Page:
RBG #5: Three Cheers For Master
Designers: Daniel Windfeld Schmidt
Publishers: Atlas Games, Galakta, Ludofy Creative
Genre: Humor, Card Game
Number of Players: 2-6 Players (Best with 4-6)
Release Date: 2015
SCORE: 5.0 / 10
When you picture demon minions trying to impress their master, what do you think of? At least a little pillaging and just a dose murder right? Or at the least excelling at torture? Not this time around. There is a strange lack of blood and gore that I had hoped for on this visit to the realm of demons. It’s time to shuffle up the deck and prepare to give our Three Cheers for Master, Yes, cheer-leading.
In Three Cheers for Master, you take the role of one of the head demon’s, known only as “The Master”, favorite minions. What is your purpose? For some reason The Master is quite fond of cheer leading and morale boosters, so you think the best way is to whip the rest of the lesser minions into shape and build the best cheer leading tower to show your appreciation. The higher you climb the tower once it is built, you will receive an increased point multiplier! Be careful though, as the lesser minions have a severe case of blood lust…and tend to just kill each other.
Rhuts, you haven’t explained what the points are for! I’m getting to it! As you build your tower, each monster you add will give you x amount of points. As long as they stay alive during each of the “Big Hairy Fight”, events that cause your minion army to go hay wire and eat everything, they will generate points until Master shows up for inspections. You don’t exactly have to necessarily get your main minion piece as high as possible on the ladder, but it will help later on. For example, a three point minion on the second level is normally just worth three points. If you have your minion marker at at least the same level, that three point minion is now a six point minion. This allows many players to have gain a 4x multiplier by just having a single tower and possibly earning enough points to snag the victory.
Luckily in this case, there is a wide variety of monsters that will at least make you chuckle as you draw them out of the deck. While most of the creatures are either adorable or what could come right out of a Lovecraftian nightmare, they are further varied by a number of distinct traits. You have to pay attention to which monsters have which traits, as in many cases you can self-sabotage and watch as your empire burns and crumbles. (Dude, a little dark for a cheer-leading tower). Here is a quick list of the main traits your monsters can posses.
- Weak: When the monster falls, it suffers a wound and dies.
- Hungry: If aggression is towards a weak minion, it is immediately eaten.
- Heavy: Heavy minions fall and crush enemies underneath, killing them.
- Flying: Can be placed off the sides of towers and are not effected by gravity.
- Agile: Can either be placed right side up or rotated 180 degrees.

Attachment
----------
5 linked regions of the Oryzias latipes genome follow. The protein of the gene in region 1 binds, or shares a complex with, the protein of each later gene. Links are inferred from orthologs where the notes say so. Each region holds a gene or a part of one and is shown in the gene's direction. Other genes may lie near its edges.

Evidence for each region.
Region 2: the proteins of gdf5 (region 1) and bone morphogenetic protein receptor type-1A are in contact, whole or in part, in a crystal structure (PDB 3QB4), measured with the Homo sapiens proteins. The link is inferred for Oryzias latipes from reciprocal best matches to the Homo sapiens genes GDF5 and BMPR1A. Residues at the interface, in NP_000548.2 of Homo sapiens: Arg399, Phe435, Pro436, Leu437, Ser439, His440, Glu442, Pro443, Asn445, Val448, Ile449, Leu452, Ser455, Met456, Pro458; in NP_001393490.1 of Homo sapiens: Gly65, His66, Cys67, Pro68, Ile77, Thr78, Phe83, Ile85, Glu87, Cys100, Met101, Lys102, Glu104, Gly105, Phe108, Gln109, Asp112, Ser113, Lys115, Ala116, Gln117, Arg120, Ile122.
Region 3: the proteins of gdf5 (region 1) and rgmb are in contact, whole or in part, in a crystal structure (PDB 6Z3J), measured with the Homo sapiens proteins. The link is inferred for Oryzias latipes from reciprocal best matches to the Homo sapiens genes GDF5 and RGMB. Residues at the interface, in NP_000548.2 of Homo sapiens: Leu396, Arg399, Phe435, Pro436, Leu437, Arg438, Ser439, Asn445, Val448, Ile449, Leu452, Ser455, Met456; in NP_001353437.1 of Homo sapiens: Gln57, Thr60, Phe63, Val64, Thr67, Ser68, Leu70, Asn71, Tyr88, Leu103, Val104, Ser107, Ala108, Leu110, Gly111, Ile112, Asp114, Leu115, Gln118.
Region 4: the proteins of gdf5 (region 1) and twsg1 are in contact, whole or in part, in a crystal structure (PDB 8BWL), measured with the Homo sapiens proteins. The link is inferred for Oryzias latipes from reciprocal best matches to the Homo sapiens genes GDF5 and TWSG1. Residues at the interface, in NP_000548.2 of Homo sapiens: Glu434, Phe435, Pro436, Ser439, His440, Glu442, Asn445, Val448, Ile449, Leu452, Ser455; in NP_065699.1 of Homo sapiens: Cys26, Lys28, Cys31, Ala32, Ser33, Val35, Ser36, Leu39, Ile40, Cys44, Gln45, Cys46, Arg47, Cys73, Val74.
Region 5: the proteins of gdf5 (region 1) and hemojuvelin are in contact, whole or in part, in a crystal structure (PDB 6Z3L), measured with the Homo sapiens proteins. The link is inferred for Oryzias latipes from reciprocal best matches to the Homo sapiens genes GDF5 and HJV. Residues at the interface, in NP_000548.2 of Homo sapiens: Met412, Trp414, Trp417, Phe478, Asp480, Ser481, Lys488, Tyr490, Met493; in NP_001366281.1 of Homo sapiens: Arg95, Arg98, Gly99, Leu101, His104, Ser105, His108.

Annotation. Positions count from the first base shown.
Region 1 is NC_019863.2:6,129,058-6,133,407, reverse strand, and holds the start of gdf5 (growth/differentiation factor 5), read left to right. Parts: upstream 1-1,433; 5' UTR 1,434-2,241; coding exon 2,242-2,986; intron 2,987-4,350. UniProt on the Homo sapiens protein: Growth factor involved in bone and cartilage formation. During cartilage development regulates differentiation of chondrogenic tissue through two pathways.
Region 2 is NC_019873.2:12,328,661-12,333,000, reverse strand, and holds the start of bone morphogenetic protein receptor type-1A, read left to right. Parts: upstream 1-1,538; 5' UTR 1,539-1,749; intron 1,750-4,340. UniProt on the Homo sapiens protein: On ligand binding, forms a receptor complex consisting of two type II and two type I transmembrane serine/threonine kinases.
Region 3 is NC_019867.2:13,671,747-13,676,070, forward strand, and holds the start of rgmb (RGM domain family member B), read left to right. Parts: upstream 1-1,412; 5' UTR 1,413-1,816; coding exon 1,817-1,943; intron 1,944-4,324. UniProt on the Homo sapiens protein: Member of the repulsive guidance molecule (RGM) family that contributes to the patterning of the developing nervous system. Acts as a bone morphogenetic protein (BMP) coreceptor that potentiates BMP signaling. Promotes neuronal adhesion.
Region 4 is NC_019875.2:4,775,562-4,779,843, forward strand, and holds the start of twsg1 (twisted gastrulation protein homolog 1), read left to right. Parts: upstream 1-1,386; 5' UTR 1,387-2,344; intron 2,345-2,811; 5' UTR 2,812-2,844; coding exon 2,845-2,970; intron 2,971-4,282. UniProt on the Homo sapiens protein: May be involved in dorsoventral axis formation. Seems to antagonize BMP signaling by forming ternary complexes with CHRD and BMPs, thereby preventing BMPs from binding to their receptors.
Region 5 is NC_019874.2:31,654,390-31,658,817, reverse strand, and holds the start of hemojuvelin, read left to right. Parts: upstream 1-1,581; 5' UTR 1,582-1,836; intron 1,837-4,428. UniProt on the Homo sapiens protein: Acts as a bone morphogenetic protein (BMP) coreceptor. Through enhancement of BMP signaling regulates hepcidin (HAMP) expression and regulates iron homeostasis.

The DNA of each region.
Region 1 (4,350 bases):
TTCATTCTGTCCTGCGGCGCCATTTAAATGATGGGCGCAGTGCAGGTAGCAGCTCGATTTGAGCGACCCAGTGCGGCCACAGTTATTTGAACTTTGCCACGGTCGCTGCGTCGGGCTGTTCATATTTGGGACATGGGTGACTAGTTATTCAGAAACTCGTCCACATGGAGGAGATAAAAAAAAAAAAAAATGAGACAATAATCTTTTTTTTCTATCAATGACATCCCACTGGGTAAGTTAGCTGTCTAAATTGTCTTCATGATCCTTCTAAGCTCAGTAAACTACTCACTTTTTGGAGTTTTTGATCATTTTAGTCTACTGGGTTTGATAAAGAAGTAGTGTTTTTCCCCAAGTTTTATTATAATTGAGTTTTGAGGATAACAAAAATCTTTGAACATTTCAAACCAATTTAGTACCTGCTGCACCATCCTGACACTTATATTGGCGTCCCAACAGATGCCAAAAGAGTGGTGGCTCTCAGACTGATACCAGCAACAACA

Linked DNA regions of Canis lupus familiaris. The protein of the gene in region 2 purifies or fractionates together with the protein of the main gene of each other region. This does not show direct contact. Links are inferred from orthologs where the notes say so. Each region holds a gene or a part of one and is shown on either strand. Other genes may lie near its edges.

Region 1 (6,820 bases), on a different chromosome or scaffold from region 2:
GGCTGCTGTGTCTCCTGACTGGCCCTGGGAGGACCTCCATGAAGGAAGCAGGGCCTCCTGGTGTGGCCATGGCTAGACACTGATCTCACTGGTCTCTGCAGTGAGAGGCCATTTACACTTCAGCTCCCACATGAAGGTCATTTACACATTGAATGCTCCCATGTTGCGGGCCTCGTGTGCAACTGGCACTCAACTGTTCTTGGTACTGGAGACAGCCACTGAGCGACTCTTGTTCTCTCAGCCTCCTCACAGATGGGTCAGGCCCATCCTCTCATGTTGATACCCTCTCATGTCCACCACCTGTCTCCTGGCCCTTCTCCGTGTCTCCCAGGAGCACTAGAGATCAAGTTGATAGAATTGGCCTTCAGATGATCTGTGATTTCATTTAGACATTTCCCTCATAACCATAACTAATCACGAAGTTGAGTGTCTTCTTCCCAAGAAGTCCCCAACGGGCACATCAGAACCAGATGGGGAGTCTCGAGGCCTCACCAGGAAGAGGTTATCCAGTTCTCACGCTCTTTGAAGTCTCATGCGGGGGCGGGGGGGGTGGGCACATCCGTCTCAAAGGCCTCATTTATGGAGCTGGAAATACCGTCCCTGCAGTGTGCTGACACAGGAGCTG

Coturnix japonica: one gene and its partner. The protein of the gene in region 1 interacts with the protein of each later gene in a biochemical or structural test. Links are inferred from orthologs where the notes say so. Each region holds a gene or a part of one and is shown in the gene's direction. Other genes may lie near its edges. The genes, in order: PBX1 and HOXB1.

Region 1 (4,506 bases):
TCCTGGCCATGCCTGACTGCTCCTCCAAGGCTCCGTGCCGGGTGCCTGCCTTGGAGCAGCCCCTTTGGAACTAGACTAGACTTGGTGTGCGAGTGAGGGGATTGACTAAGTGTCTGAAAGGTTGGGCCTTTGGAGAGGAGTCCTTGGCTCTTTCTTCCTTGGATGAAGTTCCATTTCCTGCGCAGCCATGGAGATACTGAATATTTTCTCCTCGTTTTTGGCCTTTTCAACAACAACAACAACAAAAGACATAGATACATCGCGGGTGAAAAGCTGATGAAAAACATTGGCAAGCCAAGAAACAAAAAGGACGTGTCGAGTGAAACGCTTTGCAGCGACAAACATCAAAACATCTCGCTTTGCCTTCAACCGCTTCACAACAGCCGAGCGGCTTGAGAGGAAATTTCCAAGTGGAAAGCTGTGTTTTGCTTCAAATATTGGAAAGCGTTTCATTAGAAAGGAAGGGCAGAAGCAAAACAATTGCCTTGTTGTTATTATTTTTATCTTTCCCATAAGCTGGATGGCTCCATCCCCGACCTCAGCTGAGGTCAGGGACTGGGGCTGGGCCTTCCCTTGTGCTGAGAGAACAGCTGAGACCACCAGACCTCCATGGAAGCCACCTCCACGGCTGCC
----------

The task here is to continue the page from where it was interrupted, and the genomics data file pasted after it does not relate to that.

- Kamikaze: Suffers a wound at the end of the round when it attacks.
- Armored: Is allowed to take two wounds instead of one.
- Claustrophobic: Minion dies if surrounded on all four sides.
- Ninja: Placed face down and are not effected by action cards.
- Assassin: Minions that can be played normally or replacing another minion.
By far the best part of Three Cheers For Master are the beautifully illustrated cards created by designer and artist Daniel Windfeld Schmidt. Each monster was created in a black and white color scheme but are placed in from of a sepia background that really makes them pop. Schmidt’s particular style gives off a rather “cute but deadly” vibe that made me chuckle at 80% of the cards. I thought to myself, “How could this guy do any damage? Oh wait, he’s a demon.” The uniqueness doesn’t end there though, as even the descriptions and moment arrows are well drawn out and actually stand out. I highly recommend reading the text on each individual card as it passes through your hand. Most of the cards have a nice little quip or phrase that adds a more comedic aspect to the monster. Just don’t take them seriously.
In terms of replay-ability, let’s say Three Cheers For Master hasn’t been taken out of the box since the first time the cards were dealt. There are way to many variables and rule conditions to keep track of, so my initial play through of Three Cheers For Master felt more like a chore than actually sitting down and playing a what I thought would be a unique card game. Due to the game’s over-complexity, I will have to develop our own simplified house variant to even allow another round of play. After reading through the rules and constantly trying to stick to the original variant (at least for the inaugural game), I had never wanted to return a game so badly. Then again, since I am so damn stubborn, it will continue to sit and may not see the light of day again.
Overall, would I purchase Three Cheers For Master on my next trip to my local game store? Probably not. While the game’s artwork is definitely a treat for the eyes, Three Cheers For Master is an over-complicated mess of a card game. There are so many different rules and conditions that cause your tower to crumble as your minions savagely consume each other that it is difficult to play by the original variant or even follow your own. Three Cheers For Master is definitely worth exactly one try, then it needs to be made a permanent home on your shelf. Just like my copy, it will easily gather dust in between plays…if it ever will be played again.
Interested in more tabletop games like Three Cheers For Master? Be sure to watch out for the next issue and follow my Bacon Bits for a sneak peak at what the next issue might hold. Be sure to also check out everything else Nerd Bacon has to offer over in Beyond Bacon.
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